Need for Speed (Blu-ray)

August 12, 2014 8 Min Read

Review by: Matt Malouf

Plot: What’s it about?

Based on the popular video game series, Need for Speed failed to click with audiences when it hit theaters. The critics were also less than kind, but, despite the cliches, cheesy dialogue and bad acting, the film can be a lot of fun. It delivers on its promise of daring car races and stunts and doesn’t ask a lot of its audience outside of turning off your brain for a couple of hours. Aaron Paul plays Tobey Marshal, he and his friends spend their time working on cars and shooting the breeze. One day Dino Brewster (Dominic Cooper) offers them a task – Rebuild a Shelby Cobra for him in exchange for 25% of the cars selling price. Since Dino and Tobey have a checkered history together, some of Tobey’s crew are hesitant at first, but Tobey assures them that it’s essential they complete the task since business has been struggling for a long time. Tobey and his crew complete the task and the Shelby is completed. Instead of taking the money and walking away, Tobey accepts an another offer from Dino. He challenges Tobey to another race. This time, if Dino wins the race Tobey will have to forfeit the money they were paid for the previous task. If Tobey wins, they’re to get the entire loot from the Shelby. During the race, Tobey’s friend is killed and Dino frames him for his friend’s murder. Since Dino flees the scene and stows the car away, there’s no physical evidence that he was ever involved in the race. Tobey is sentenced to two years in prison. Once released, he vows to get revenge on Dino. After he learns of Tobey’s plan to join a cross-country race, he puts a bounty on his head.

Aaron Paul is best known for his role on TV’s Breaking Bad, but prior to Need for Speed, he wasn’t tested as a leading man. He does a decent job here, but lacks the memorable screen presence that another actor might’ve brought to this role. He mostly stares deep and his gravely voice can seem more comical than anything else. Still, he’s likeable enough to never become too distracting. Imogene Poots shows up here as well as an exotic car dealer who decides to ride along with Tobey. She’s easy on the eyes and is a nice lighter side to the more serious nature of the Tobey character. I could’ve done without the Michael Keaton character. He hosts an underground radio show, and narrates the race. Keaton is clearly having a good time here, but I found him irritating after a while. The other characters fare about little better. They can start to annoy after a while, but it’s never too bad. The film features plenty of car chases and should give its audience what they expect. I don’t think anyone seeing a film named Need for Speed will complain by what’s in store for them here. This film will likely suffer from many comparisons to the Fast and Furious films, but it stands on its own. I enjoyed the Fast films more, though. It could use some editing at times as the plot tends to meander a bit, but it gets my recommendation, because it’s a lot of fun and doesn’t take itself too seriously.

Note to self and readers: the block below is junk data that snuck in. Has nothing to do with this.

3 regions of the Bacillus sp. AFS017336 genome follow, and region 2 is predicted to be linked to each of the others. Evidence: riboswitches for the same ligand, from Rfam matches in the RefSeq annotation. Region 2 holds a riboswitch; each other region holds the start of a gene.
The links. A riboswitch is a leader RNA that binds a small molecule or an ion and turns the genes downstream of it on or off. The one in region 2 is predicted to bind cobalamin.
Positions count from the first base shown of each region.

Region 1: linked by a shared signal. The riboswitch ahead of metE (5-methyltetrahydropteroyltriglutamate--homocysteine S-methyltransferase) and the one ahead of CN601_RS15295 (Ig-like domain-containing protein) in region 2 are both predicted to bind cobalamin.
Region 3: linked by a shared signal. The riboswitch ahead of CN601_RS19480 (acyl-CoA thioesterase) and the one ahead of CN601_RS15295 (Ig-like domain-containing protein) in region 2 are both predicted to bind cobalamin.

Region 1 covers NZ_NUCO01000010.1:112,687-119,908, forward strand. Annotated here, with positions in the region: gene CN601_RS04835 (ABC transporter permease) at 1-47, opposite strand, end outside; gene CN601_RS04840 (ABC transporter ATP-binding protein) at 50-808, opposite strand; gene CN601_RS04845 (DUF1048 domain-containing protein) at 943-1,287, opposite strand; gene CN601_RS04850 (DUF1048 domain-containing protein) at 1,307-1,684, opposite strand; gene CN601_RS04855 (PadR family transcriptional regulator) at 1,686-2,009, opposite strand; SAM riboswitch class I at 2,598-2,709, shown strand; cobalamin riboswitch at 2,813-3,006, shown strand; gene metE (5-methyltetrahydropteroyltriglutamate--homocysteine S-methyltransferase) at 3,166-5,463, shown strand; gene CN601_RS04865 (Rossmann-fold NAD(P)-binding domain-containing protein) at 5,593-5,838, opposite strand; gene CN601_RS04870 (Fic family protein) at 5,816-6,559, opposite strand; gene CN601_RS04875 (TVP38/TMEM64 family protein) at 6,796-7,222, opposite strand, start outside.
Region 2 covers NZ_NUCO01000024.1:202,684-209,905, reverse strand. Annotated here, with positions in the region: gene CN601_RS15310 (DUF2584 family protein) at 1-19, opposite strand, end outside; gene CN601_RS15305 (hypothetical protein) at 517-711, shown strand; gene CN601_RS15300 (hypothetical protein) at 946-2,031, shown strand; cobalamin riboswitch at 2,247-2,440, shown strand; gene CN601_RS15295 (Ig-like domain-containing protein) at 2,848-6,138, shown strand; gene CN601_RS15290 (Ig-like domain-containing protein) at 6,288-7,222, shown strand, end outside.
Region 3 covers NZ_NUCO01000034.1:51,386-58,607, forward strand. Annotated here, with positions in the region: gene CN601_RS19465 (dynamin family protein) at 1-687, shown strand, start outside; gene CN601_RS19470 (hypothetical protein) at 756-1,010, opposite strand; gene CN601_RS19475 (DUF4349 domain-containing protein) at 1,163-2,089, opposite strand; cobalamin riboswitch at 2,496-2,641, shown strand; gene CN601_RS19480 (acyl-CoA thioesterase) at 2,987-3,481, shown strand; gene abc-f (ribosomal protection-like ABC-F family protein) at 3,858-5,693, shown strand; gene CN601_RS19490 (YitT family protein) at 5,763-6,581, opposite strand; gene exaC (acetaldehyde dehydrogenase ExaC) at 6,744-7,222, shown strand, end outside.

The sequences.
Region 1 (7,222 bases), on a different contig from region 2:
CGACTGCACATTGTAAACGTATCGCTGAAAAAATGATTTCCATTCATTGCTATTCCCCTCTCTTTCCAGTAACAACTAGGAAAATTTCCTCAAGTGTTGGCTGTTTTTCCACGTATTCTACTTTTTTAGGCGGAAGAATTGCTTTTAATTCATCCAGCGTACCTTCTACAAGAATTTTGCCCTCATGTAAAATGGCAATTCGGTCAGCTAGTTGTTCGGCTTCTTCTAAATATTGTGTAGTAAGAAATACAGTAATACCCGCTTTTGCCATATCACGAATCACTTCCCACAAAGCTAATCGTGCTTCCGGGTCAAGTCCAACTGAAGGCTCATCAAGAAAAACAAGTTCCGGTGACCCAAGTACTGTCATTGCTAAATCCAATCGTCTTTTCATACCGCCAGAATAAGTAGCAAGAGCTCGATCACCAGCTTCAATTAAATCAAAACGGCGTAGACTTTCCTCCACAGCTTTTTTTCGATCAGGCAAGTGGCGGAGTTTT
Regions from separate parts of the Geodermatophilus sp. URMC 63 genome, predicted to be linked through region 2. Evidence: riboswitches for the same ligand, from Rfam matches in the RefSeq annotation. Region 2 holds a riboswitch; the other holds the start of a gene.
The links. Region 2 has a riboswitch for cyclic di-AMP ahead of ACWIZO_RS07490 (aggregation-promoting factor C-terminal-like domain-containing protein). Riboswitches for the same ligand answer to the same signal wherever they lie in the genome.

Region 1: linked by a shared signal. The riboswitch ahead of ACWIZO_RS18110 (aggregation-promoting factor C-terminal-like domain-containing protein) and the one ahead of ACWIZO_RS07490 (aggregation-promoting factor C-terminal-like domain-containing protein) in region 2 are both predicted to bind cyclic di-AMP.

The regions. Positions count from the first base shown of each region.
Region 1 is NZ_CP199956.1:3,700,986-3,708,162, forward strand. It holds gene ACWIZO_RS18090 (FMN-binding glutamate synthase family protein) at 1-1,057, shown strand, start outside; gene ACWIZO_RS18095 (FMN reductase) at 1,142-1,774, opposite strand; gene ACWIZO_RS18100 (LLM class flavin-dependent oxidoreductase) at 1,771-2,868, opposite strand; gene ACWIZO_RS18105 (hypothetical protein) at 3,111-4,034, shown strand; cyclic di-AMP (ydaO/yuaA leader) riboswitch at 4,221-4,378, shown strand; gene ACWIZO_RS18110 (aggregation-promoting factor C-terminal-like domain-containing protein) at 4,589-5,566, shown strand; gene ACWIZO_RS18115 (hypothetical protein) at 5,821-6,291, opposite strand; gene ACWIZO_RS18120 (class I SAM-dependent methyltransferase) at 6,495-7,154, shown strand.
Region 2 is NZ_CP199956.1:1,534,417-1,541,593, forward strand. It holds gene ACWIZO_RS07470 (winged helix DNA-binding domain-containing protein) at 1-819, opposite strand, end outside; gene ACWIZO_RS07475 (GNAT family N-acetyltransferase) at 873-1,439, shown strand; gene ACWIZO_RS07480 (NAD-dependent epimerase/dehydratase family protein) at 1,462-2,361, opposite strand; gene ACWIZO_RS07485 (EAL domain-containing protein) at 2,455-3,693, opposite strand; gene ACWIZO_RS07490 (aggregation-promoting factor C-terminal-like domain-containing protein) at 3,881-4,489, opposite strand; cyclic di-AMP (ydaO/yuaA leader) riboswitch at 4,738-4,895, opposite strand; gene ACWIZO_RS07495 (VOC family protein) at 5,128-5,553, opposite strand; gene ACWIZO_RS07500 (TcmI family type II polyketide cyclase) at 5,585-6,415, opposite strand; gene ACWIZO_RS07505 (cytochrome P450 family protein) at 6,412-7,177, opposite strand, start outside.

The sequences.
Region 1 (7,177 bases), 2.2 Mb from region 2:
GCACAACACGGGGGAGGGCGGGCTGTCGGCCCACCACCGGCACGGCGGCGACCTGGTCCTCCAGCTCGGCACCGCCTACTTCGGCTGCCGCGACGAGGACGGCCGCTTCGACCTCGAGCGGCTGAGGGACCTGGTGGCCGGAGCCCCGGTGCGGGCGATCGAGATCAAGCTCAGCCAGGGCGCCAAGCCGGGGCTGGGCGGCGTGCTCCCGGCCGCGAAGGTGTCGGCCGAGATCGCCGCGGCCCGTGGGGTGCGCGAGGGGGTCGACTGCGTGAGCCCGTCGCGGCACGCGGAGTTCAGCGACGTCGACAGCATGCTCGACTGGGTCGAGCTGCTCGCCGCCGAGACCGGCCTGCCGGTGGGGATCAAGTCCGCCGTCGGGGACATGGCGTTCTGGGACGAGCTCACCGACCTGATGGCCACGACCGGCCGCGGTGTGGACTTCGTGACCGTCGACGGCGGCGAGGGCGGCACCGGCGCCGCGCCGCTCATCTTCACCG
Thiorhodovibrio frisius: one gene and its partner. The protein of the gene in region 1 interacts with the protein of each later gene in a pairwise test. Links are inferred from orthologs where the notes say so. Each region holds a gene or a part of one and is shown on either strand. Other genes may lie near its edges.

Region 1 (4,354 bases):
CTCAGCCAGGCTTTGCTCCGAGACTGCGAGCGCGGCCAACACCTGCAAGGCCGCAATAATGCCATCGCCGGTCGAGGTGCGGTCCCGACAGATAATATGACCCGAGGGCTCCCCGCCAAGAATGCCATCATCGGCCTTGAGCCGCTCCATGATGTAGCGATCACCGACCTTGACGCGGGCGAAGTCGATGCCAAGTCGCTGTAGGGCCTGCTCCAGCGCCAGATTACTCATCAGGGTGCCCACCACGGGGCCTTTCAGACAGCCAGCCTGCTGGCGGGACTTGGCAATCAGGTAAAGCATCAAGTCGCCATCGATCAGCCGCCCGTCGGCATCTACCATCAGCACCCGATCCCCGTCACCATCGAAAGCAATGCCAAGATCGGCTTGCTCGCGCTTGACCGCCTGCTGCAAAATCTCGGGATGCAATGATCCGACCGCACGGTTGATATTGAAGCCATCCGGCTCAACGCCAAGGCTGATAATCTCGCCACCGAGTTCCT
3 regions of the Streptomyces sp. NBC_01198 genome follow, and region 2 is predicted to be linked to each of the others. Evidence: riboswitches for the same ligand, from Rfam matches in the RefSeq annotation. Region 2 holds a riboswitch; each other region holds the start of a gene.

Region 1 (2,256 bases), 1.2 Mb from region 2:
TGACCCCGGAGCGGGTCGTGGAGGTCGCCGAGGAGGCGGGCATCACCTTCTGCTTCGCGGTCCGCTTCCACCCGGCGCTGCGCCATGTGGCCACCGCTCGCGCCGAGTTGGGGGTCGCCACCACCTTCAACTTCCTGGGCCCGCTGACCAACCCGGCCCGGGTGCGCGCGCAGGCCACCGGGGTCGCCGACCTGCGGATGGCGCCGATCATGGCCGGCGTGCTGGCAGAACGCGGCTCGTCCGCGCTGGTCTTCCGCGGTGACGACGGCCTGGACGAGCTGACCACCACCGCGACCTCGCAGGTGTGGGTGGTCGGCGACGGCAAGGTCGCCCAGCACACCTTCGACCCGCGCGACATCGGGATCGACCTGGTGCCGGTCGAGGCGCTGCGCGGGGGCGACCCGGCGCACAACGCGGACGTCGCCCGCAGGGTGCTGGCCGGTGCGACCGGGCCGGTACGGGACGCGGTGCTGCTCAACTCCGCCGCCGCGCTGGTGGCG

Video: How’s it look?

The transfer here is universally solid on all fronts. The colors are nice and bold, with no fading or softness of any kind. The print is shiny and free of flaws and other distracting problems. Flesh tones were nice and smooth and details strong throughout. Background shots displayed nice details as well. In short, the transfer will satisfy fans. The image is AVC encoded with a 2.39:1 ratio.

Audio: How’s it sound?

With a film like this you wouldn’t want anything less than a knockout track. You get just that here. The DTS HD track fully delivers in full force. All channels remained very active and there was a nice bass on a number of occasions, specifically during the many car chases. I noticed a few pictures on the wall actually ratting a little bit. It’s as if you could feel the exhaust pipes blowing fumes at you. This track fully involves you and makes for quite an enjoyable experience. Oh, and the vocals are also strong here, but that comes second to the exhausting action sequences.

Supplements: What are the extras?

  • Audio Commentary – This track features the Director and star, Aaron Paul. Fans will want to check it out as it offers some fairly decent information.
  • Capturing Speed: Making an Authentic Car Movie – This is a brief featurette that features the usual “Talking heads”. We learn about the differences between CGI and a more authentic vibe.
  • Ties that Bind – Is another short featurette that focuses more on the crew and their family and personal relationship.
  • The Circus is in Town – This takes a look at the cast and crew and what it’s like for them to work together for a long period while filming. A few members of the cast and crew had birthdays during filming the movie as well. We also learn how the weather affected the filming on a few occasions.
  • The Sound of Need for Speed – The title pretty much tells you what to expect here. We learn about the sound mixing and the use of 7.1 surround. Sound buffs and those who are interested in more of the craft behind creating the sound will get more out of this than me. Admittedly, it is fairly interesting, but I was never that curious as to how the sound was created.
  • Deleted Scenes – The director provides an intro before these sequences telling us where they would’ve fit into the film and why they were deleted. They were fun to see, but nothing was crucial to the story, and the film was long enough as is.
  • Monarch and Maverick Outtakes – A small collection of bloopers that feature the Michael Keaton character.
  • Trailer Need for Speed Rivals
  • Previews
  • Digital Copy

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